The Hurricane Center notes that, regardless of whether a tropical system forms, heavy rainfall is still expected across northern Colombia and portions of Central America later this week and into the weekend. This is expected to occur as a broad atmospheric disturbance slowly drifts to the northwest.
Weather models do hint at the system drifting north into the Gulf of Mexico sometime next week, possibly organizing further once there. However, there is not much more that can be said with any degree of forecast confidence and certainty farther out in time, especially given that any system is in its very early stages.
Over time, the probability for development would be expected to increase, should the system survive the journey. This is partly due to weather models showing a more favorable environment in a few days. It is unknown whether that will continue to be the case.
Factors such as potentially disruptive wind shear, sea surface temperatures and the availability of moisture will become clearer, boosting forecast certainty.
So far in 2021, there has been one named storm in the Atlantic, Ana, which formed in May. The next name on the list would be Bill, should the system organize and strengthen enough to receive a name.
For early and mid-June, the western Caribbean and southern Gulf of Mexico are climatologically favored regions for tropical systems to develop, according to Hurricane Center climatology. Indeed it happened last year, when Tropical Storm Cristobal developed in the southern Gulf of Mexico in early June.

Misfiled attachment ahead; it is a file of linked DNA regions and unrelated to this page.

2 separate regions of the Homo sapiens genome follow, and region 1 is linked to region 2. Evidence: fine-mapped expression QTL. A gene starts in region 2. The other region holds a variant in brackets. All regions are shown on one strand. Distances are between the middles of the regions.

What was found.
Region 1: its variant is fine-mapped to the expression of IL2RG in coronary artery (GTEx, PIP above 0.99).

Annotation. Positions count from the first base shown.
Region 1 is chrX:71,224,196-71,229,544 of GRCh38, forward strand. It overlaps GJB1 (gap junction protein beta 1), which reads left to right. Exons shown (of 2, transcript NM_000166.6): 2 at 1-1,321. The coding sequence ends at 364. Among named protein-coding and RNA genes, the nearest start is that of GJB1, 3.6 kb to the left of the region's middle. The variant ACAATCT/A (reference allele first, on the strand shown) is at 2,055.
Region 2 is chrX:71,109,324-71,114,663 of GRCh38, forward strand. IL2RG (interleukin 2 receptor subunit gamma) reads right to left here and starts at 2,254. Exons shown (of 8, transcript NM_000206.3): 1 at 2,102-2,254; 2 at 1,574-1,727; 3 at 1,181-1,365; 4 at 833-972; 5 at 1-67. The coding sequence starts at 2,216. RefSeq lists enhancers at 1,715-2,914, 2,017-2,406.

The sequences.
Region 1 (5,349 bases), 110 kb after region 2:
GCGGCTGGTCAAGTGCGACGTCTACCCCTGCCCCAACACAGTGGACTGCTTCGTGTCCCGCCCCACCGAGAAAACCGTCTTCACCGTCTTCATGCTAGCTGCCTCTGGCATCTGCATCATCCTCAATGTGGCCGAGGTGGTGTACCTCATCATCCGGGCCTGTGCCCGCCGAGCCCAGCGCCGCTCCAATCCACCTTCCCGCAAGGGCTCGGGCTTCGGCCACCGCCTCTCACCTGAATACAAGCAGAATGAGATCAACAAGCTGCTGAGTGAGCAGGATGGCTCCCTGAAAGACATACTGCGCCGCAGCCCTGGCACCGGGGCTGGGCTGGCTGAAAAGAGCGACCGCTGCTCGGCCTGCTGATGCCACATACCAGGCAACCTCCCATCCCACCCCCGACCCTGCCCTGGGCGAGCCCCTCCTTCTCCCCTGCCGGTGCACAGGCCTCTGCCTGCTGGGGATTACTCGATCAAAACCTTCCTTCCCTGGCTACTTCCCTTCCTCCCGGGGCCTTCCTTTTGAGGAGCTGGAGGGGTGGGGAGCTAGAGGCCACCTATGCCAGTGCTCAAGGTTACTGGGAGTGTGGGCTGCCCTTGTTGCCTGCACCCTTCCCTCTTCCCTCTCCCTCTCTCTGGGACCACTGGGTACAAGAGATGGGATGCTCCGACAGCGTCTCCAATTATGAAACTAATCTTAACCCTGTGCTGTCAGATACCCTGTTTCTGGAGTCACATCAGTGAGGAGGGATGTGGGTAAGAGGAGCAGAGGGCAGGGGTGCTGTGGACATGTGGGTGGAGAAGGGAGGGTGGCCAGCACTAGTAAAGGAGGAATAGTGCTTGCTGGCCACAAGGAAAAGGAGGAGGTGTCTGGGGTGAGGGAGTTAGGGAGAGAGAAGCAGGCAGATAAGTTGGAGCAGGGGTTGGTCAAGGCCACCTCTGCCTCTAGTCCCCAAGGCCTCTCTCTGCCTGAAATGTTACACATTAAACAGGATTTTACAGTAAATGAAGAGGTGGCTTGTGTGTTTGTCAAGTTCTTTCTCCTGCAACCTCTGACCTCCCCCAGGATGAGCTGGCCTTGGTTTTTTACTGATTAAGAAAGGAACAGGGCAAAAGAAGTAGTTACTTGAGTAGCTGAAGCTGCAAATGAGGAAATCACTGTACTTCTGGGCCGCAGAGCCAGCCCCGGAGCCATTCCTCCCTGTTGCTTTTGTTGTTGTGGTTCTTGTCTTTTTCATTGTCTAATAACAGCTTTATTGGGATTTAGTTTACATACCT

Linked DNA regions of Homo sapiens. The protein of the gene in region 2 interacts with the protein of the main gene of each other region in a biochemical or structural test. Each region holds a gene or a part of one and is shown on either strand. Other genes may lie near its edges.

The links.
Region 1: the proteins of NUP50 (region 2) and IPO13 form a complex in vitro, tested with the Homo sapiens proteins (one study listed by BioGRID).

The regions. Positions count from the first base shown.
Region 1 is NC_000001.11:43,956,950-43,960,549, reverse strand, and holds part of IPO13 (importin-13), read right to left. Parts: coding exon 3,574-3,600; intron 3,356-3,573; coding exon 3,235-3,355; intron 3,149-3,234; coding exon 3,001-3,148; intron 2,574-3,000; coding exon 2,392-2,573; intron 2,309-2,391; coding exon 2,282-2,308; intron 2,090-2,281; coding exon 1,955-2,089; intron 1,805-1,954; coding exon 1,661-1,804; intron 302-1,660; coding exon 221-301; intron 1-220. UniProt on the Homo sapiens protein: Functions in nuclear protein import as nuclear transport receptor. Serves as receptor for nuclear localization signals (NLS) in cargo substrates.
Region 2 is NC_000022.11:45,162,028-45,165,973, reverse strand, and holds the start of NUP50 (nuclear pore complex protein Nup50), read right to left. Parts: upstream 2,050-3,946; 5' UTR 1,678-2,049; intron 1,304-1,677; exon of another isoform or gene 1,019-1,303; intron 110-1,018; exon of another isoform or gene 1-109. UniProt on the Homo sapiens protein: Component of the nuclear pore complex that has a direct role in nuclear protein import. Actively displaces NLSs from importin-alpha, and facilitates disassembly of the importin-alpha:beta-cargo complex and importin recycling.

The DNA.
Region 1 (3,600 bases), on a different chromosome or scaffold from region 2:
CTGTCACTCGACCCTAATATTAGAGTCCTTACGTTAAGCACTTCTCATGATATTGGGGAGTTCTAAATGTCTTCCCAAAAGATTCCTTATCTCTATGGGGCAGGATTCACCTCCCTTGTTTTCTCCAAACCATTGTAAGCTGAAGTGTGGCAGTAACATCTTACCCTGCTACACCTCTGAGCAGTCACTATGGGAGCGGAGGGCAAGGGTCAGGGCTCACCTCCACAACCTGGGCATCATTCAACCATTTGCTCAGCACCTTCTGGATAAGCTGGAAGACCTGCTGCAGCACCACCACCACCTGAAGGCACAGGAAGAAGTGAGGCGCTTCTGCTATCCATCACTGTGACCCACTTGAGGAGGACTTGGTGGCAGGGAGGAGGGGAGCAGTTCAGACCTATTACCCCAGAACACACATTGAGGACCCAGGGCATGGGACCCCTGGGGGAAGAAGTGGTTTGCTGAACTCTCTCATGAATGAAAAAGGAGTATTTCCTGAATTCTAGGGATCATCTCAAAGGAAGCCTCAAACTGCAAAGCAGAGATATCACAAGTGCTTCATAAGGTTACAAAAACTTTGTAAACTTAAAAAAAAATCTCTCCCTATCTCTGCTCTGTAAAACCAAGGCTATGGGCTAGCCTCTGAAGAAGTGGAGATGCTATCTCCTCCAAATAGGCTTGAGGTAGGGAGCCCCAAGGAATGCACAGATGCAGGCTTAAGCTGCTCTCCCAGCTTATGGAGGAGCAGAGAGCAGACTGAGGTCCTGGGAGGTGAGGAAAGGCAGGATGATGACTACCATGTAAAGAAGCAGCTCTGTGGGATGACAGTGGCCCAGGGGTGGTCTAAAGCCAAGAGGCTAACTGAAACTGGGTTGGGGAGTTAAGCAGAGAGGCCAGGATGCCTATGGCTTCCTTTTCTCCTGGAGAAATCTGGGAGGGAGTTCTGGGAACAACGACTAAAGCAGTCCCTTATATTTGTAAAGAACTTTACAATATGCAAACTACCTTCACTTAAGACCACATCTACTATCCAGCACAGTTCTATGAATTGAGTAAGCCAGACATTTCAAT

Additionally, the waters of the Pacific off the southwestern coast of Mexico are common zones for development this time of year. The Hurricane Center is monitoring two areas for potential tropical development in the Eastern Pacific, as well.
Thanks to improved resources, knowledge of weather patterns and numerical weather prediction model guidance, we can often get much more lead time than in the past.
In fact, on June 1, the National Oceanic and Atmospheric Administration’s Climate Prediction Center issued its routine Global Tropical Hazards and Benefits outlook. It highlights the very same western Caribbean zone as a potential area of interest.
Even though forecast lead time and resources are improving, it does not mean we should spin into a frenzy of concern, ringing the alarm bells every time there is a tropical wave. Many of these waves never fully develop.
A steady monitoring of forecast trends, model guidance, and sound meteorological knowledge and judgment are essential to share information responsibly, and to know when to raise the red flag for action and heightened awareness.
Early season is a good time for a reminder to be aware of what you see on social media and ensure you are using trusted, reliable sources of weather information. We recommend following NOAA sources, including the National Hurricane Center on Twitter and local National Weather Service offices, as well as your local media.
Staying aware and informed about whatever disturbances are propagating through the tropical waters should be routine now that we are in hurricane season.
With attention on the tropics, it is also a great time — if you have not already — to put together a preparedness kit and plan of action.